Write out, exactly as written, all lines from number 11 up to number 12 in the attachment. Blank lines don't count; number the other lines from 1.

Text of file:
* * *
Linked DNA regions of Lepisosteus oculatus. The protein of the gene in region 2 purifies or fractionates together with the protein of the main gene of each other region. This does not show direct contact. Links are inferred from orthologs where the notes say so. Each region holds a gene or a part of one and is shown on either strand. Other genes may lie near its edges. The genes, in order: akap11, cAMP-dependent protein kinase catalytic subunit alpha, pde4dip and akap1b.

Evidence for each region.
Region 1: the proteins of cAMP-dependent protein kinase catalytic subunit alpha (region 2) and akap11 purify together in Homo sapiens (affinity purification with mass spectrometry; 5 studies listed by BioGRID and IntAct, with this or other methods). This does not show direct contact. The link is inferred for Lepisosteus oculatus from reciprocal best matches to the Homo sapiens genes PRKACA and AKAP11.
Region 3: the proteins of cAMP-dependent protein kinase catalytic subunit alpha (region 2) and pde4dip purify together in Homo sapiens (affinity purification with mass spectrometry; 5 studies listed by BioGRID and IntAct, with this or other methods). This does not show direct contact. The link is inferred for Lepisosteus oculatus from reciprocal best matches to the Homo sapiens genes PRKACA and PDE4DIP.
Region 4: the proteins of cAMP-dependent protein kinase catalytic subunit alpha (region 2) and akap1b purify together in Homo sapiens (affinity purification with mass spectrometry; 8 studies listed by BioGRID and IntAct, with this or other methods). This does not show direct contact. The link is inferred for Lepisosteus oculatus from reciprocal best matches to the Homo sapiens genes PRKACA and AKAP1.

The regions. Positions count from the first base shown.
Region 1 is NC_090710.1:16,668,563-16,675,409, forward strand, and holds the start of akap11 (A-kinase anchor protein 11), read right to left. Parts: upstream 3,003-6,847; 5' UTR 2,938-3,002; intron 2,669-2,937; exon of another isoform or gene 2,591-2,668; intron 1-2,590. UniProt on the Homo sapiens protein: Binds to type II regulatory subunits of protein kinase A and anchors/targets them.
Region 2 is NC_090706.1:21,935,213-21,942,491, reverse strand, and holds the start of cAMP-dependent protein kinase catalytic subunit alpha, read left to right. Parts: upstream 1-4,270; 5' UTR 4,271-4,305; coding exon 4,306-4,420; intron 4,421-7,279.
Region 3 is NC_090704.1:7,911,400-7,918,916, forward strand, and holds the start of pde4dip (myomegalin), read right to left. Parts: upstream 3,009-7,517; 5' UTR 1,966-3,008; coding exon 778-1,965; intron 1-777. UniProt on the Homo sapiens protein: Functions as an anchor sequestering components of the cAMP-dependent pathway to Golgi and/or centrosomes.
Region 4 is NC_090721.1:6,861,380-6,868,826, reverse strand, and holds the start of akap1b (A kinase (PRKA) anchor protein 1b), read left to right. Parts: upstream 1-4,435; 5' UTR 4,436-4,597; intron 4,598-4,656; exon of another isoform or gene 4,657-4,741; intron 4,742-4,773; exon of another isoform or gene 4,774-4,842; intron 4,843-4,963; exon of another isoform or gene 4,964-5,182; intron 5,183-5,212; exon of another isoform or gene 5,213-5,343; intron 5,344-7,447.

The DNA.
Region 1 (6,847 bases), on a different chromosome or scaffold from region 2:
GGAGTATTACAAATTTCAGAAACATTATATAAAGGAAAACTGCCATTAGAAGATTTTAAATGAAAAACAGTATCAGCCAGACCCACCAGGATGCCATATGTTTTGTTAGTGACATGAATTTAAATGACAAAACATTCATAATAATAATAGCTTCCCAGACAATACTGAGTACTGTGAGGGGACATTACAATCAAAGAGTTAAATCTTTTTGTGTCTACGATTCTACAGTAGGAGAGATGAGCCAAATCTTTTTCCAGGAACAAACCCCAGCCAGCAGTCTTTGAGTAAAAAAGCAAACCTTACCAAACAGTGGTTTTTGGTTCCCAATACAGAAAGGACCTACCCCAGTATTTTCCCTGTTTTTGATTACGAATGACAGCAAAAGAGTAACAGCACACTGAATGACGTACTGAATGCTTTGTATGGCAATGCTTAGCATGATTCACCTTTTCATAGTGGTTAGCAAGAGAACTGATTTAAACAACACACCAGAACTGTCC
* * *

The DNA.
Region 1 (6,847 bases), on a different chromosome or scaffold from region 2: